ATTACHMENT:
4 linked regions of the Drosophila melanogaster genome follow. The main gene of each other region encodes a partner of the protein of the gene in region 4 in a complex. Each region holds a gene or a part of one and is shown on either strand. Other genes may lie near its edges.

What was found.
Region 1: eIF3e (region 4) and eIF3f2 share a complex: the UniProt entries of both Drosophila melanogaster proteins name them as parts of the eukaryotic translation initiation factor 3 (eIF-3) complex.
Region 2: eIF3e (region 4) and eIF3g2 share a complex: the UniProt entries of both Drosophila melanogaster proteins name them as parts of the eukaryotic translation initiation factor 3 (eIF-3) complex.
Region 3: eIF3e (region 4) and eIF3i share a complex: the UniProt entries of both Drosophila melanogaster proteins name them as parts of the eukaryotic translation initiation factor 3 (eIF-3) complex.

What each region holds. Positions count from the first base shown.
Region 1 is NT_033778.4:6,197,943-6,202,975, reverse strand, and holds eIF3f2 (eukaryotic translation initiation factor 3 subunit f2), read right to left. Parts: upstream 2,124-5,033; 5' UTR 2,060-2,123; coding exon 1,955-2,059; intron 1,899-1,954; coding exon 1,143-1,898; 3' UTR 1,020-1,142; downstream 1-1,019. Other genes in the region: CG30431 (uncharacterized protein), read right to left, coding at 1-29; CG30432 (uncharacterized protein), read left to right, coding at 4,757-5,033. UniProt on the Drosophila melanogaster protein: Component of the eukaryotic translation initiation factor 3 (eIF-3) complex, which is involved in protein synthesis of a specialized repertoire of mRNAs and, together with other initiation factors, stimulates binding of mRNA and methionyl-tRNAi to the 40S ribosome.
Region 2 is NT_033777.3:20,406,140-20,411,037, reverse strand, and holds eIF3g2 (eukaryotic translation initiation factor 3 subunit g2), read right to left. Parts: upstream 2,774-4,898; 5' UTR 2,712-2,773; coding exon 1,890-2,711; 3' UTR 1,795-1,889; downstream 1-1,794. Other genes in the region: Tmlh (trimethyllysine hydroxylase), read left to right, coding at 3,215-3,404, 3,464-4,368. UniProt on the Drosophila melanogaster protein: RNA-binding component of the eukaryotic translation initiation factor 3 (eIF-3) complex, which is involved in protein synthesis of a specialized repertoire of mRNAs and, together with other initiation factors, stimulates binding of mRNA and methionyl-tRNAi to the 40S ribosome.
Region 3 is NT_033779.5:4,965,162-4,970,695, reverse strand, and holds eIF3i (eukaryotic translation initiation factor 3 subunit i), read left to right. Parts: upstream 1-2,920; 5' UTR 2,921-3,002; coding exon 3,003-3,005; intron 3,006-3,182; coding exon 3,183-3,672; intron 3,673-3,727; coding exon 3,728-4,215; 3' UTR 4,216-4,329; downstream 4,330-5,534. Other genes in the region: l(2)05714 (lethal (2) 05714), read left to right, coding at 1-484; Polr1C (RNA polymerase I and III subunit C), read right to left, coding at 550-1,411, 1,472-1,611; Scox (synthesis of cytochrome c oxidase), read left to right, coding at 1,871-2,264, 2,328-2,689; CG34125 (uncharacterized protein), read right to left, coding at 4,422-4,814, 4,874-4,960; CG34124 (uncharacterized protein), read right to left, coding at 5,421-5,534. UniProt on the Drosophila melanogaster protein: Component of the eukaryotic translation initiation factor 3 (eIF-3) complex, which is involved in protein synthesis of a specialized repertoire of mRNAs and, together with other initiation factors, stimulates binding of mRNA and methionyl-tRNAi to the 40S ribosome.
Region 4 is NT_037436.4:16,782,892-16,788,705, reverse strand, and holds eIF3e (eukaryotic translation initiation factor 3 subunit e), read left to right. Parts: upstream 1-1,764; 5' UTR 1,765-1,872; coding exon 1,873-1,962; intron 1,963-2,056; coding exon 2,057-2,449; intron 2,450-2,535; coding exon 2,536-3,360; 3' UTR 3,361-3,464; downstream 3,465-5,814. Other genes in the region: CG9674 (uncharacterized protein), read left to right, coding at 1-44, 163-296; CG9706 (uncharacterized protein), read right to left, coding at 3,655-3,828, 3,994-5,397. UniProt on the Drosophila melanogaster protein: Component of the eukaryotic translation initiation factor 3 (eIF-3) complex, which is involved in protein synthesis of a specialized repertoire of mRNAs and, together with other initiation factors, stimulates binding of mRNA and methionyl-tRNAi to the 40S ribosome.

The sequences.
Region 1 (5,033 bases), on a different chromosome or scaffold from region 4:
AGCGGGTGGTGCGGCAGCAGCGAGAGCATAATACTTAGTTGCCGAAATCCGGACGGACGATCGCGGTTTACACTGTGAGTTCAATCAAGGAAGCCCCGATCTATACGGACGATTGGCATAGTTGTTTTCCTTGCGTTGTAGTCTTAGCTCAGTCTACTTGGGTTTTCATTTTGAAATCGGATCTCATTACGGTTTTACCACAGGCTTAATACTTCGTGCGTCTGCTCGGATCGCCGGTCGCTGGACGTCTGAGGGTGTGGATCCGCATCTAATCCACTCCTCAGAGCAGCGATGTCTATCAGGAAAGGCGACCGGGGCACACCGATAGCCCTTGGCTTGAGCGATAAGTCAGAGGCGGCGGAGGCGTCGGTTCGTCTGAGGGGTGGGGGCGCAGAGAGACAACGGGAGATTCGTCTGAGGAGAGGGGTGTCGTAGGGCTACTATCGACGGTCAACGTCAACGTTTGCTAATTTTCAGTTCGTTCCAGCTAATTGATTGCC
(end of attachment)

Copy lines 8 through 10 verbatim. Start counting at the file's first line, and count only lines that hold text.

Region 2 is NT_033777.3:20,406,140-20,411,037, reverse strand, and holds eIF3g2 (eukaryotic translation initiation factor 3 subunit g2), read right to left. Parts: upstream 2,774-4,898; 5' UTR 2,712-2,773; coding exon 1,890-2,711; 3' UTR 1,795-1,889; downstream 1-1,794. Other genes in the region: Tmlh (trimethyllysine hydroxylase), read left to right, coding at 3,215-3,404, 3,464-4,368. UniProt on the Drosophila melanogaster protein: RNA-binding component of the eukaryotic translation initiation factor 3 (eIF-3) complex, which is involved in protein synthesis of a specialized repertoire of mRNAs and, together with other initiation factors, stimulates binding of mRNA and methionyl-tRNAi to the 40S ribosome.
Region 3 is NT_033779.5:4,965,162-4,970,695, reverse strand, and holds eIF3i (eukaryotic translation initiation factor 3 subunit i), read left to right. Parts: upstream 1-2,920; 5' UTR 2,921-3,002; coding exon 3,003-3,005; intron 3,006-3,182; coding exon 3,183-3,672; intron 3,673-3,727; coding exon 3,728-4,215; 3' UTR 4,216-4,329; downstream 4,330-5,534. Other genes in the region: l(2)05714 (lethal (2) 05714), read left to right, coding at 1-484; Polr1C (RNA polymerase I and III subunit C), read right to left, coding at 550-1,411, 1,472-1,611; Scox (synthesis of cytochrome c oxidase), read left to right, coding at 1,871-2,264, 2,328-2,689; CG34125 (uncharacterized protein), read right to left, coding at 4,422-4,814, 4,874-4,960; CG34124 (uncharacterized protein), read right to left, coding at 5,421-5,534. UniProt on the Drosophila melanogaster protein: Component of the eukaryotic translation initiation factor 3 (eIF-3) complex, which is involved in protein synthesis of a specialized repertoire of mRNAs and, together with other initiation factors, stimulates binding of mRNA and methionyl-tRNAi to the 40S ribosome.
Region 4 is NT_037436.4:16,782,892-16,788,705, reverse strand, and holds eIF3e (eukaryotic translation initiation factor 3 subunit e), read left to right. Parts: upstream 1-1,764; 5' UTR 1,765-1,872; coding exon 1,873-1,962; intron 1,963-2,056; coding exon 2,057-2,449; intron 2,450-2,535; coding exon 2,536-3,360; 3' UTR 3,361-3,464; downstream 3,465-5,814. Other genes in the region: CG9674 (uncharacterized protein), read left to right, coding at 1-44, 163-296; CG9706 (uncharacterized protein), read right to left, coding at 3,655-3,828, 3,994-5,397. UniProt on the Drosophila melanogaster protein: Component of the eukaryotic translation initiation factor 3 (eIF-3) complex, which is involved in protein synthesis of a specialized repertoire of mRNAs and, together with other initiation factors, stimulates binding of mRNA and methionyl-tRNAi to the 40S ribosome.